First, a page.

One of the most common questions asked by my immigration clients with some criminal history is: “but I already paid the fines and took care of those cases, they are closed. Why should that affect me now?”
Unfortunately, even if you have complied with what the state required of you, there are often immigration consequences to the criminal convictions after the fact.
This becomes especially confusing when talking about a plea in abeyance. In Utah, a plea in abeyance is essentially an agreement wherein a defendant pleads guilty, but no conviction is officially entered. Instead, the defendant is given probation, fines, classes, etc. If the defendant successfully completes the court orders, then the court record shows the case as dismissed.
But not so fast… when we go over to the immigration side of things, even though the state records may say the case was dismissed, in the immigration realm, if the conviction is dismissed for rehabilitative events (like a plea in abeyance) or for immigration hardship, then the conviction is still counted as a conviction in immigration court (See Pickering v. Gonzales 465 F.3d 263 (6th Cir. 2006).
Even if a person does not admit guilt, but pleads no contest, if there is an accompanying punishment, like a fine, restraint on liberty, classes, etc., then it is likely going to be considered a conviction in immigration court. See Immigration and Nationality Act (INA) Section 101(a)(48)(A).
Now, why does all this matter? First, criminal convictions are a huge part of the way the Department of Homeland Security chooses their enforcement priorities. For more information about this see my blog post: What are the chances I will be deported?
To further illustrate the importance, let’s say Bob is a permanent resident of the United States (he has a green card but isn’t a citizen. Bob one day forgets to pay for his big gulp and walks out of the store. The police are called and he gets a charge for retail theft. Bob’s attorney tells him that if he is willing to do community service, then the case will be dismissed. He does the community service and the case is dismissed. The next year, Bob is trying on sunglasses. While trying them on, he leaves a pair on his forehead and walks out. This time he pleads no contest and pays a fine. Two weeks later immigration agents come to Bob’s home, arrest him, and put him in immigration jail. Bob has committed two crimes involving moral turpitude and, even though one was “dismissed” and he never admitted guilt to the second, both are counted as convictions and per INA Section 237(a)(2)(A)(ii) “Any alien who at any time after admission is convicted of two or more crimes involving moral turpitude, not arising out of a single scheme of criminal misconduct… is deportable. Please note, INA 237 applies only to aliens legally admitted. For those who are not legally admitted, see INA 212.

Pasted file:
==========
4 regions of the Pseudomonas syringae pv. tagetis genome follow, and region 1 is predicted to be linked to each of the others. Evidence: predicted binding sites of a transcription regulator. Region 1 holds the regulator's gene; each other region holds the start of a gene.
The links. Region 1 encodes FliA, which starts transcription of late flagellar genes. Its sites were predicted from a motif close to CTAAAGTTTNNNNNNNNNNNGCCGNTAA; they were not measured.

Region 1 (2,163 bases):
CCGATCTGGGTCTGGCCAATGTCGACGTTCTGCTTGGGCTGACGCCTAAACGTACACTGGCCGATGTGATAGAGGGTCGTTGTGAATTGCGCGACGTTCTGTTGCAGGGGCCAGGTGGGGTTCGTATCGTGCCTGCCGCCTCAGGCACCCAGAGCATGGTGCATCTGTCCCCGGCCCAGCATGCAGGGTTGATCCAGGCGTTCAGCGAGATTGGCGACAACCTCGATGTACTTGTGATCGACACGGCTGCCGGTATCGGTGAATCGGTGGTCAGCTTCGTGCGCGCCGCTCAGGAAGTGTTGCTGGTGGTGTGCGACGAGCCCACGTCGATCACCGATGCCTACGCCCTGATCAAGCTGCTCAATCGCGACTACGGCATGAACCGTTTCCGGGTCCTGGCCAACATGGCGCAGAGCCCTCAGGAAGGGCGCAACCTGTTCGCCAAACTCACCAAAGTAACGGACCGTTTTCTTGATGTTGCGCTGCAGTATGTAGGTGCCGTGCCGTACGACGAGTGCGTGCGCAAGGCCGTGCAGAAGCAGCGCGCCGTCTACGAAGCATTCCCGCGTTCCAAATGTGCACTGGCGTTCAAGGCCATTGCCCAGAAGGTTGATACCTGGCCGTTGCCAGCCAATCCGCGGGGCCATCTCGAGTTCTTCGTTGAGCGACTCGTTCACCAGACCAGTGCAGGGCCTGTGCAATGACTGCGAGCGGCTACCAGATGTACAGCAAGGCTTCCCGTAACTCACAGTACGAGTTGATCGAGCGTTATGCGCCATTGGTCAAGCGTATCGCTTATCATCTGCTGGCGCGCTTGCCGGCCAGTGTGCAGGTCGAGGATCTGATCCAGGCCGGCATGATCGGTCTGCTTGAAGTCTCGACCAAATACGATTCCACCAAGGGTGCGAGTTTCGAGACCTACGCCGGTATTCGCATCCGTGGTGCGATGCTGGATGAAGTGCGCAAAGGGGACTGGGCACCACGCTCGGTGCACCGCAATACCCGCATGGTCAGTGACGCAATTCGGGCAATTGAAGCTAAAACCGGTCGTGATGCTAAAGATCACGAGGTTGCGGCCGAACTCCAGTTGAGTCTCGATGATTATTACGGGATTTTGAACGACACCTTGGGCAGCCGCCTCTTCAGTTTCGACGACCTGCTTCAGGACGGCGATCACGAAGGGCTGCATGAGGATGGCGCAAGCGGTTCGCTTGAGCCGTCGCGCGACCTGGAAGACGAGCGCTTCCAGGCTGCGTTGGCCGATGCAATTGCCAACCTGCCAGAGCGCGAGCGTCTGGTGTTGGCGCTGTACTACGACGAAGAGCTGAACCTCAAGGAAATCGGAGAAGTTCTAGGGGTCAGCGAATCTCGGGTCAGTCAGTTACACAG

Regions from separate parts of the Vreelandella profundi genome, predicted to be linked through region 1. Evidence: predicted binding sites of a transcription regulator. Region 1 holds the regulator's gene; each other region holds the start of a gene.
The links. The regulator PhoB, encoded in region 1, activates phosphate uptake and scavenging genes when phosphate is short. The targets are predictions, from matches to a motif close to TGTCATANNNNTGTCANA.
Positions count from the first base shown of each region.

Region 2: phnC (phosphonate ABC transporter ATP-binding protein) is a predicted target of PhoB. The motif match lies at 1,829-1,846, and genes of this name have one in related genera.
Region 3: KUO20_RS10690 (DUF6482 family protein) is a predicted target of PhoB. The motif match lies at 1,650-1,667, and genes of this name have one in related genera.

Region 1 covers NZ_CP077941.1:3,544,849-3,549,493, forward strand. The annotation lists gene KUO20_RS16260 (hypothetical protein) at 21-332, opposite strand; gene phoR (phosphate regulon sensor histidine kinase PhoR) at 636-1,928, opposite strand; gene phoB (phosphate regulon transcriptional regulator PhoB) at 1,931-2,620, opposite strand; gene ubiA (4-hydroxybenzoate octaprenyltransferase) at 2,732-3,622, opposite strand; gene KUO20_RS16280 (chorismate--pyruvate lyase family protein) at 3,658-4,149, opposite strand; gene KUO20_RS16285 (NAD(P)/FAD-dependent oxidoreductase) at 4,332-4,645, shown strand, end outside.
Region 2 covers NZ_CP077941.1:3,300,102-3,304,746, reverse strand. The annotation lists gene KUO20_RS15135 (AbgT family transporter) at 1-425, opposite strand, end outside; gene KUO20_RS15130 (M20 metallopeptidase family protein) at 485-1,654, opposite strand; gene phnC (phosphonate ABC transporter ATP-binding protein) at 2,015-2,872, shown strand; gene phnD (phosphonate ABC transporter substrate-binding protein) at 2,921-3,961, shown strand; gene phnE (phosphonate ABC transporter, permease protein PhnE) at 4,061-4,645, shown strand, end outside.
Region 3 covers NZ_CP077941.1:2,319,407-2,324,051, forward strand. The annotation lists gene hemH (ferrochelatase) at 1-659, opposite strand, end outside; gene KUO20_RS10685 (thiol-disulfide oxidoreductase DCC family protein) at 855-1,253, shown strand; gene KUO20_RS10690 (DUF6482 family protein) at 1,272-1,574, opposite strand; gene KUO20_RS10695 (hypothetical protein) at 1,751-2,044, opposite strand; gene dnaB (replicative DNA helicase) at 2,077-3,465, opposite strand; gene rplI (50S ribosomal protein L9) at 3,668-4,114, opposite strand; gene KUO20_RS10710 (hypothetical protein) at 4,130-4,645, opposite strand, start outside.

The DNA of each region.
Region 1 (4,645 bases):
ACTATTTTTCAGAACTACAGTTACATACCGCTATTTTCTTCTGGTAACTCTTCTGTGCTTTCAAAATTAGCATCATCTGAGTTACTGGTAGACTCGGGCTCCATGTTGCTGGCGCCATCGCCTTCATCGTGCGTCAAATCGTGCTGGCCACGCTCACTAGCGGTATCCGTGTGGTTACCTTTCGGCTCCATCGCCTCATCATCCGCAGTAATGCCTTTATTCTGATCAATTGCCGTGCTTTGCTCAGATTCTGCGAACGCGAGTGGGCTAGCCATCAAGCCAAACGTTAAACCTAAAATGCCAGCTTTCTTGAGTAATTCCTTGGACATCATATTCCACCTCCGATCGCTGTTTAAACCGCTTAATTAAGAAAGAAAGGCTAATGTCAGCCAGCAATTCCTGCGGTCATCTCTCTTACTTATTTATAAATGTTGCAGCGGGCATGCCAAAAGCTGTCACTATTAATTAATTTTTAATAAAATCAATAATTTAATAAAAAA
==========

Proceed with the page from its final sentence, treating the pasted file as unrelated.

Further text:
Bob may present certain defenses in immigration court, like cancellation of removal for certain permanent residents, but it will be a long, costly, battle. He will first try to get out of immigration jail by requesting a bond, but he will likely be in jail a matter of weeks, or more.
Next, let’s look at the example of Ricky, a hypothetical client in the United States without permission. Ricky has lived in the United States since 1992. He has four children born here. His wife is not a U.S. Citizen. In 1999, Ricky was convicted of a DUI. In 2009, Ricky retained counsel and received an expungement. In 2016, immigration agents come to his home and arrest him. He is now in jail waiting for a hearing for his bond.
The expungement Ricky had does not help in immigration court. His 1999 DUI is still counted as a DUI and immigration decides to hold him without bond until the immigration judge decides differently.
If you have prior criminal history, certain post-conviction remedies do exist to help those in immigration court, however, they must not be deemed as rehabilitative in nature, as are expungements or pleas in abeyance. Instead, it must be because of a legal defect. See Matter of Adamiak, 23 I&N Dec. 878 (BIA 2006). This means that the order from the judge removing or lowering the conviction must show that it is being done because of a constitutional or procedural violations. It cannot be simply for rehabilitative purposes or because of good behavior. This becomes essential when, as immigration lawyers in Utah will explain, a reduction of a conviction is done under Utah Code 76-3-402. It must be under subsection 76-3-402(1). Reductions under 76-3-402(2) may be disregarded by the immigration court and the entire original conviction admitted and used by the Department of Homeland Security to argue for deportation.
As you can see, the intersection between criminal and immigration is extremely complicated. If you are an immigrant and have committed a crime, you should seek out the advice of an experienced immigration attorney who can guide you based on your specific situation.